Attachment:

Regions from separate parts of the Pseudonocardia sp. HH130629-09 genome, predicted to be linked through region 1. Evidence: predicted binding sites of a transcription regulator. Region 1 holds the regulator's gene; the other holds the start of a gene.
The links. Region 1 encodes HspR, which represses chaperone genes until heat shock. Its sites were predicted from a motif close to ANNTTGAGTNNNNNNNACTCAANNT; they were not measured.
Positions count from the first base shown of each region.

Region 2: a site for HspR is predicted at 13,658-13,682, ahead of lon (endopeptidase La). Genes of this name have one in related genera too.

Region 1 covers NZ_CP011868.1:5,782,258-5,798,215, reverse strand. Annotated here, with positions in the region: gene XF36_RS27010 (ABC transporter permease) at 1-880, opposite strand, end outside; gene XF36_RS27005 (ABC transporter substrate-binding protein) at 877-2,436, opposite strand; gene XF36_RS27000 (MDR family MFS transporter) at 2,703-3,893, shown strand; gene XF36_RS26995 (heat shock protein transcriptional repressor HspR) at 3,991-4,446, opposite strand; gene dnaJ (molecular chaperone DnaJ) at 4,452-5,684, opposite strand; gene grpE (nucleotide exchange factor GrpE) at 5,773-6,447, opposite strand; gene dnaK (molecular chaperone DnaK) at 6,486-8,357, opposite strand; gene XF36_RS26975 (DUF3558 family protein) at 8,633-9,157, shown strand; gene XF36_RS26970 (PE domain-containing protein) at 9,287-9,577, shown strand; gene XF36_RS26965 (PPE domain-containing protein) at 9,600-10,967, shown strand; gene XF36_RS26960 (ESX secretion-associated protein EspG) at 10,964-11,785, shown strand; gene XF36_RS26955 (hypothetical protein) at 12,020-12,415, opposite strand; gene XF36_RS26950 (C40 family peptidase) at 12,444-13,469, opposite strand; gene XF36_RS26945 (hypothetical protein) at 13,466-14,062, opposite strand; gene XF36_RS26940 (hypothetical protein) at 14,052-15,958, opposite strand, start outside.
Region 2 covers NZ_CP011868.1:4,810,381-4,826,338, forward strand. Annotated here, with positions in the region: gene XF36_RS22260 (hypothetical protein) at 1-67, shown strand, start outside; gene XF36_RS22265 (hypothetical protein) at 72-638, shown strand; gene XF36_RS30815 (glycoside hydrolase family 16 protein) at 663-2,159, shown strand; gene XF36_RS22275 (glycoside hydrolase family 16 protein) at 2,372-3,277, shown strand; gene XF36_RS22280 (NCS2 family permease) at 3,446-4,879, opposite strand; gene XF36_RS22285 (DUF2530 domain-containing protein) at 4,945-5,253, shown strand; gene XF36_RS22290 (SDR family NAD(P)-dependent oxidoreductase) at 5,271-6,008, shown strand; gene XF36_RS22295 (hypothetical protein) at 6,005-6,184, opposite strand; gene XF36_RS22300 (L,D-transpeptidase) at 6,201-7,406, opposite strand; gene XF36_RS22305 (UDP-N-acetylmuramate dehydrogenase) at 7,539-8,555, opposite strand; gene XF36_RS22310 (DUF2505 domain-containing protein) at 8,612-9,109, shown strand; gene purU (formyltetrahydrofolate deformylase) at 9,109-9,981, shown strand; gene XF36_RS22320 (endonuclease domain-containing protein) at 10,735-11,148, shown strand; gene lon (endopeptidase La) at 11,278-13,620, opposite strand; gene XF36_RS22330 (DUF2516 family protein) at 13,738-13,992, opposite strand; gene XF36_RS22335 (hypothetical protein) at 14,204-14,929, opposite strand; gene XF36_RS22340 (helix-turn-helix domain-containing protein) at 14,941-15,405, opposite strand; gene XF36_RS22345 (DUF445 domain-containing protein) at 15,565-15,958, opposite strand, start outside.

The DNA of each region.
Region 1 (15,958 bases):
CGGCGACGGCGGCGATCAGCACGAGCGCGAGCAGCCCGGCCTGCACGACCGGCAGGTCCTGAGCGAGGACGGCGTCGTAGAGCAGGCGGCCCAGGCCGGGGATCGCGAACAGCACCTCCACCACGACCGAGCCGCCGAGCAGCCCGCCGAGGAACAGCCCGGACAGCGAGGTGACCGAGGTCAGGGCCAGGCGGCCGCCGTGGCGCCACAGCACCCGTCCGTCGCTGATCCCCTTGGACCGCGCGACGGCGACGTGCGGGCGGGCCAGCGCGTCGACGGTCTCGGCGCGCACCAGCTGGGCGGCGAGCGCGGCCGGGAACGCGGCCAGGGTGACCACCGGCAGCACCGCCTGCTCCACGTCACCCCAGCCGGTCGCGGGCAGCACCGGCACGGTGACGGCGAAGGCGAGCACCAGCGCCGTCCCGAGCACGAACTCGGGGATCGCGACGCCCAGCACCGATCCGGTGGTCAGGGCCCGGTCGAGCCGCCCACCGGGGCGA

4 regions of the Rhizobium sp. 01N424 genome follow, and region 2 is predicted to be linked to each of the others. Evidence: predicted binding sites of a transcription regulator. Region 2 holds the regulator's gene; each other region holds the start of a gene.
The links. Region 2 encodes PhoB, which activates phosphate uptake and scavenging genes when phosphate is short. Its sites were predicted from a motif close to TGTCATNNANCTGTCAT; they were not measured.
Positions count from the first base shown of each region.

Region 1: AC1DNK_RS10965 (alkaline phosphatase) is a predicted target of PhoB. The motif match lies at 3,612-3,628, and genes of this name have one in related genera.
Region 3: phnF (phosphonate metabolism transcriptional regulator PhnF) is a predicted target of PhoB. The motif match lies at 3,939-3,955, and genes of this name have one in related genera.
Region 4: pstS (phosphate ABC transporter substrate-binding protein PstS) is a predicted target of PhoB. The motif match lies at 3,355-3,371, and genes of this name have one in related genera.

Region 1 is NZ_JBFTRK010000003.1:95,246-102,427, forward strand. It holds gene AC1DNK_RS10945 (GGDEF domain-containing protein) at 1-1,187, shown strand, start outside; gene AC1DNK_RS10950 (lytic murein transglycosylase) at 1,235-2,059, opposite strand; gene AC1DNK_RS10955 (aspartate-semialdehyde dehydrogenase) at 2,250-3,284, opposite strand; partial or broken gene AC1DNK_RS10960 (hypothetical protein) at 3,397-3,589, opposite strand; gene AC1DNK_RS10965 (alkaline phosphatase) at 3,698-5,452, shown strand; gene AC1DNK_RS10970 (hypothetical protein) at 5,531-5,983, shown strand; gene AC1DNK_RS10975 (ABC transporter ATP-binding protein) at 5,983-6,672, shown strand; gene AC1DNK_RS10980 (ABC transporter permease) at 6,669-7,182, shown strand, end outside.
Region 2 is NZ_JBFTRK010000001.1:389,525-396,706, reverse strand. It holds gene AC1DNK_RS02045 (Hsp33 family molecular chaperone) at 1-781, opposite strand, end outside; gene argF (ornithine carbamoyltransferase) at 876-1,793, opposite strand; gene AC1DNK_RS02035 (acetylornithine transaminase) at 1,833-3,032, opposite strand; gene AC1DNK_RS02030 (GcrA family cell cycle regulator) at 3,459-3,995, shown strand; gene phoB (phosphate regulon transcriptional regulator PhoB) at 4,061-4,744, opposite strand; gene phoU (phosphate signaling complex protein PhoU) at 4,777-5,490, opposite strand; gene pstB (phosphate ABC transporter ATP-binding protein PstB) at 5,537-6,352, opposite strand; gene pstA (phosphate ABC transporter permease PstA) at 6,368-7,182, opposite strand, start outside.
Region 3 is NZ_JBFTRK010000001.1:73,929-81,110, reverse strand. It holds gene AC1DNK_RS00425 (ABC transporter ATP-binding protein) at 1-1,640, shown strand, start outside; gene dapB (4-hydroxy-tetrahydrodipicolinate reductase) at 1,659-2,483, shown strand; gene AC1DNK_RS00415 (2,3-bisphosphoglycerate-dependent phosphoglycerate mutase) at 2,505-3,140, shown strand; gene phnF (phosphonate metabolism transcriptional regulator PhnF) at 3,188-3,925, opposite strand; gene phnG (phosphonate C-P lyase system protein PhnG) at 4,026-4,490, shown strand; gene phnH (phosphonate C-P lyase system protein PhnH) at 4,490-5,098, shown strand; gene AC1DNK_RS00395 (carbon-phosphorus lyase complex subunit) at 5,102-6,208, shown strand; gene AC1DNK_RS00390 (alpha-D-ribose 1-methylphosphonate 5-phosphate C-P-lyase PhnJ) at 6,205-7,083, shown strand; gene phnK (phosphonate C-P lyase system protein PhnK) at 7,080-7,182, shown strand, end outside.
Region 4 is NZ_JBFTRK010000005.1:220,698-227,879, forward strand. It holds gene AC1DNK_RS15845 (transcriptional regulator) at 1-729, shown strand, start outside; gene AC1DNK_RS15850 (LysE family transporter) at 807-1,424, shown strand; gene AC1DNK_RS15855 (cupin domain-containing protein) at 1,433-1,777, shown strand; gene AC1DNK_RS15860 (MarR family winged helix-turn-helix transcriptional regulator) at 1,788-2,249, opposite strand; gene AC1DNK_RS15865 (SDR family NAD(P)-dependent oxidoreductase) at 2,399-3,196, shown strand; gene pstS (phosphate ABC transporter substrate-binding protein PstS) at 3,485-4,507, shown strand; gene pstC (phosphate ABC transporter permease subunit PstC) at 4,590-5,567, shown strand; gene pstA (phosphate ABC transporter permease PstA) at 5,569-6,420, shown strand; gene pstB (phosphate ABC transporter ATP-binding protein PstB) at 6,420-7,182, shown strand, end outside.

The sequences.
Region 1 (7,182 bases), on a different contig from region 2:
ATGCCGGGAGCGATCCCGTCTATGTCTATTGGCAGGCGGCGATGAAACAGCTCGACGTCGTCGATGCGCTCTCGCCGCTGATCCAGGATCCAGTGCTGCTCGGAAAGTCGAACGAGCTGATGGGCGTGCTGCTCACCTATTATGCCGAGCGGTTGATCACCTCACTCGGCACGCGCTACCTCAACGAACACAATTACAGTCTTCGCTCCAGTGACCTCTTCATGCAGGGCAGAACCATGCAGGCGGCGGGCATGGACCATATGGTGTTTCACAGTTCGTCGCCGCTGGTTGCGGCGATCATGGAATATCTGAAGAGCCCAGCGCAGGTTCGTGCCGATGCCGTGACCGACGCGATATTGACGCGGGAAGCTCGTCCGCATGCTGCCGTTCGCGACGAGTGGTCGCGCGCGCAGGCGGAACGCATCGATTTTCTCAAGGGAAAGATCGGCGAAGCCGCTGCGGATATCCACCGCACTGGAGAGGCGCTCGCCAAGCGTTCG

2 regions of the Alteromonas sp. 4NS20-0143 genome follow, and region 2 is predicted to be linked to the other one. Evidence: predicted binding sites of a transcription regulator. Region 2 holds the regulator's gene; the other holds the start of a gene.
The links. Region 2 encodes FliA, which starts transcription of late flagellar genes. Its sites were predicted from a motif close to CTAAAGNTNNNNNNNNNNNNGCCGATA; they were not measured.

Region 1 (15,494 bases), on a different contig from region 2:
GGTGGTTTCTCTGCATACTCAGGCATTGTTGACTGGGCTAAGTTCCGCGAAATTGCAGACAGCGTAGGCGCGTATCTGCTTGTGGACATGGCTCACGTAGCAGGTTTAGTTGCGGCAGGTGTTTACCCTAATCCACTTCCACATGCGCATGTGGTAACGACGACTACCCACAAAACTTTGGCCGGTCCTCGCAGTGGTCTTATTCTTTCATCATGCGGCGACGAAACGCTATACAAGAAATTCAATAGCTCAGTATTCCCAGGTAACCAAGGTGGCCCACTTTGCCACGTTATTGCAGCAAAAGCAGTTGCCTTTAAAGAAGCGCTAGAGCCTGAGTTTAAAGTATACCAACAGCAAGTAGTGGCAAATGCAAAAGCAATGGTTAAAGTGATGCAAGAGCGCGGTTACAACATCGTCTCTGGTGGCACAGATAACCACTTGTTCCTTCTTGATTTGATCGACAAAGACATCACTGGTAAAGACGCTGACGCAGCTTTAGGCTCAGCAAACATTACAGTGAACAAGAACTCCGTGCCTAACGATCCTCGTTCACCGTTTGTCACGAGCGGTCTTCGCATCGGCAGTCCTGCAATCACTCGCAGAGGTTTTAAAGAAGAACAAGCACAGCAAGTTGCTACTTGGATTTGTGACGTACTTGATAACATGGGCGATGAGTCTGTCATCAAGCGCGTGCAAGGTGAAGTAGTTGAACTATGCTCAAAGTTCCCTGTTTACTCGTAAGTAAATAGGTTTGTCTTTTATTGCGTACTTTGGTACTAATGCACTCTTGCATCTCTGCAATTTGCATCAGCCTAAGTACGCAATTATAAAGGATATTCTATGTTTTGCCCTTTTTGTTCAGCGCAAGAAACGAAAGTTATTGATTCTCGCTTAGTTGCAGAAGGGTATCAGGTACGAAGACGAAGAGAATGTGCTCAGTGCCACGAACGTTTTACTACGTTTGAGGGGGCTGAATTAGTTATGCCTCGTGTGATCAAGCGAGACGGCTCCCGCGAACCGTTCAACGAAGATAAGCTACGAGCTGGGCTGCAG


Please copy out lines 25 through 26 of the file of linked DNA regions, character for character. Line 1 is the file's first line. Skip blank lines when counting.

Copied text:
Region 1 (15,494 bases), on a different contig from region 2:
GGTGGTTTCTCTGCATACTCAGGCATTGTTGACTGGGCTAAGTTCCGCGAAATTGCAGACAGCGTAGGCGCGTATCTGCTTGTGGACATGGCTCACGTAGCAGGTTTAGTTGCGGCAGGTGTTTACCCTAATCCACTTCCACATGCGCATGTGGTAACGACGACTACCCACAAAACTTTGGCCGGTCCTCGCAGTGGTCTTATTCTTTCATCATGCGGCGACGAAACGCTATACAAGAAATTCAATAGCTCAGTATTCCCAGGTAACCAAGGTGGCCCACTTTGCCACGTTATTGCAGCAAAAGCAGTTGCCTTTAAAGAAGCGCTAGAGCCTGAGTTTAAAGTATACCAACAGCAAGTAGTGGCAAATGCAAAAGCAATGGTTAAAGTGATGCAAGAGCGCGGTTACAACATCGTCTCTGGTGGCACAGATAACCACTTGTTCCTTCTTGATTTGATCGACAAAGACATCACTGGTAAAGACGCTGACGCAGCTTTAGGCTCAGCAAACATTACAGTGAACAAGAACTCCGTGCCTAACGATCCTCGTTCACCGTTTGTCACGAGCGGTCTTCGCATCGGCAGTCCTGCAATCACTCGCAGAGGTTTTAAAGAAGAACAAGCACAGCAAGTTGCTACTTGGATTTGTGACGTACTTGATAACATGGGCGATGAGTCTGTCATCAAGCGCGTGCAAGGTGAAGTAGTTGAACTATGCTCAAAGTTCCCTGTTTACTCGTAAGTAAATAGGTTTGTCTTTTATTGCGTACTTTGGTACTAATGCACTCTTGCATCTCTGCAATTTGCATCAGCCTAAGTACGCAATTATAAAGGATATTCTATGTTTTGCCCTTTTTGTTCAGCGCAAGAAACGAAAGTTATTGATTCTCGCTTAGTTGCAGAAGGGTATCAGGTACGAAGACGAAGAGAATGTGCTCAGTGCCACGAACGTTTTACTACGTTTGAGGGGGCTGAATTAGTTATGCCTCGTGTGATCAAGCGAGACGGCTCCCGCGAACCGTTCAACGAAGATAAGCTACGAGCTGGGCTGCAG